This won’t ‘democratise’ the housing industry any more than the textile industry was democratised by the industrial revolution: Ultimately it will concentrate power in the hands of those who control the means to production and finance.

        CNC machines have the ‘advantage’ that you only need money/energy for them. They are a great new machine for exporting jobs to places where people will work for less, which will export the emissions I suppose, but where will the industrially made plywood or chipboard come from for that kit of parts? These are not locally produced materials: producing them uses a lot of energy and requires a large production line. What happens when something breaks? Will the consumer have the machines to fix it or will they need to replace the parts with another import from the distant factory?

        The ‘developing’ world had houses before CNC Machines were invented: they were not made using computers or kit built parts and in many cases they work better than a kit from the other end of the world. A look around the UK and Germany will reveal the same: local houses made from local materials by local people. The most attractive ones didn’t even have architects Houses built locally use local materials and methods that can be learned without going off to a distant college, they also tend to work for the climate and situation. I’m sure some application of technology is needed in some cases (I’d not like to live in a turf cottage in Scotland with an open fire and a hole in the roof for example), but using local methods as a starting point makes more sense to me.(In the former East Germany materials were rationed, so everyone pooled resources so one family could build a house. Then the next year they’d do the same for the next family… That’s a Wikihouse)

        I think that to democratise housing, we need to stop thinking of technology, and look more at the legal framework that is basically there to look after the construction industry. Look (in the UK) at organisations like the Lammas project or the work of Ben Law, who built houses from local materials which are suitable for the location and climate, can be maintained by the occupant and didn’t cost a fortune. For a slighztly less ‘rustic’ approach see the Tiny House Movement in the US and UK.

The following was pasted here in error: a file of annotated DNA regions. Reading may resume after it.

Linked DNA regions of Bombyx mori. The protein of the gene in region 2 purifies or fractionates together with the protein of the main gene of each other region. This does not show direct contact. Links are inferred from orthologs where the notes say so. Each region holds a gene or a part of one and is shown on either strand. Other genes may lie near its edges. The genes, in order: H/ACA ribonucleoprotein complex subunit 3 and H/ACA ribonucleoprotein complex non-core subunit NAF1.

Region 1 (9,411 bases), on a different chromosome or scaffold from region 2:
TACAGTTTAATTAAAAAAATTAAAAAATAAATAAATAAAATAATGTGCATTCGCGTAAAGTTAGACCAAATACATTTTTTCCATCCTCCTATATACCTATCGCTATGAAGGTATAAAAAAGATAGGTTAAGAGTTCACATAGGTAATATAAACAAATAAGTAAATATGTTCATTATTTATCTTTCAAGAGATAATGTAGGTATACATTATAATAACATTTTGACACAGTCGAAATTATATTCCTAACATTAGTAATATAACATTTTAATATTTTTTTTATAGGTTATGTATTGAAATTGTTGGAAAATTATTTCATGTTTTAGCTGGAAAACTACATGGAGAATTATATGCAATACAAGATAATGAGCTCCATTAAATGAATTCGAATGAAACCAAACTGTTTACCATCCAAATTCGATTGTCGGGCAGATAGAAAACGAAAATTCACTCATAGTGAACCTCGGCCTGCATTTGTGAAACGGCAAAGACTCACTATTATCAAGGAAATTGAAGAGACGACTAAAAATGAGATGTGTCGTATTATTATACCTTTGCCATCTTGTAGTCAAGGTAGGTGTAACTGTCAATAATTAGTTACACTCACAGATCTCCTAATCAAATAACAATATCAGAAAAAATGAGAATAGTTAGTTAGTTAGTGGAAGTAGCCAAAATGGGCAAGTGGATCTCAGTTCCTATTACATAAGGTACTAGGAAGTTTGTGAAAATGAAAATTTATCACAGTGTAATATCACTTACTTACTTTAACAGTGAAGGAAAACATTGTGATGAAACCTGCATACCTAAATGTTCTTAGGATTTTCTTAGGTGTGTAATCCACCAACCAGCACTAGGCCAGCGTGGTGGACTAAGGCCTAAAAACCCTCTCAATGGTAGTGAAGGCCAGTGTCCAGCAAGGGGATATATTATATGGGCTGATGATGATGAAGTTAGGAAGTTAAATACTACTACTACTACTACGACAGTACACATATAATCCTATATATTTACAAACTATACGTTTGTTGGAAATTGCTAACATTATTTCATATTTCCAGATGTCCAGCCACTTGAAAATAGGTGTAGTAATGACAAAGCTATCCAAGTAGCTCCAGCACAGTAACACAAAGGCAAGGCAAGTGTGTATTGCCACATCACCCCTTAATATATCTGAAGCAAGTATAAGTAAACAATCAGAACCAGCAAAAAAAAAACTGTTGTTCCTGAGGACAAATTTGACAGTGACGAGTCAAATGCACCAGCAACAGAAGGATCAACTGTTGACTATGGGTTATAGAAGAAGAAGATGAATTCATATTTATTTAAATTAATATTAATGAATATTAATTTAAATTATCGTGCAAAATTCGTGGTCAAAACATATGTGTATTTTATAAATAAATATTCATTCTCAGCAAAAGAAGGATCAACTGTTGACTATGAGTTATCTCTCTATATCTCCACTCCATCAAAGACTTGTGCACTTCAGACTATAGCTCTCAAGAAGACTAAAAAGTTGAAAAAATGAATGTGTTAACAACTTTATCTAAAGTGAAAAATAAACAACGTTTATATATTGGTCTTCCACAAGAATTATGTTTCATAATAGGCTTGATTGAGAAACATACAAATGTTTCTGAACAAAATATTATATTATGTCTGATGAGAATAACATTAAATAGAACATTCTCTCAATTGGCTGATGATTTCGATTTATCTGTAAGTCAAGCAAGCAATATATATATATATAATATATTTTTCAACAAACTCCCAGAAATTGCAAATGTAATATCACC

The message from people in the ‘alternative’ housing movement is clear: It isn’t that hard to build your own house, it’s the legal obstacles that cause problems. Work to make it possible for people to build their own houses, then we can democratise housing.

        1. I respect what people like Ben Law are doing immensely, and natural building is an important art. But there’s no reason why it can’t be combined with technology too. As I mentioned with the Open Source Ecology project, the CNC technology can be democratized too. It doesn’t have to be in the hands of big companies. In fact, I have a friend who runs a small business doing CNC routering. It doesn’t have to be huge scale. You can source cheap board from China, but you can support local manufacturers too, preferably using recycled materials in a circular local economy.

          We’re also a long way from having the wide skill base that allows people to build their own homes. In future, there may have been enough reskilling to change this, but at the moment artisan skills are actually at a premium. To take the example of carpentry, when we refurbished our house recently, I wanted to install new energy efficient windows. My first enquiries were for wooden windows made by a local carpenter. That was, and remains, by far my preferred option. But it was going to cost the equivalent of a year’s wages on my part time salary. I had to compromise dramatically. I hope it will change in future as more people learn those skills, but it we shut the door to cheaper technologies, we maintain the situation where only the richest can afford real craftsmanship.

          I don’t think wikihouse is the answer. I can’t see it ever delivering a full scale, well built house that people are going to want to live in long term. But it may have a role. I suspect there would be some great hybrid homes – building the house frame with the wiki approach, and then insulating it with straw bales and cladding it with traditional materials, for example. If nothing else, it’s getting people talking about more accessible architecture and more affordable homes, and that’s worthwhile in itself.

          Thanks for your thoughtful reply. No technology is ever neutral, so it’s worth looking critically at the Wikihouse idea.

Leave a Reply

Fill in your details below or click an icon to log in: Logo

You are commenting using your account. Log Out /  Change )

Twitter picture

You are commenting using your Twitter account. Log Out /  Change )

Facebook photo

You are commenting using your Facebook account. Log Out /  Change )

Connecting to %s

This site uses Akismet to reduce spam. Learn how your comment data is processed.

%d bloggers like this: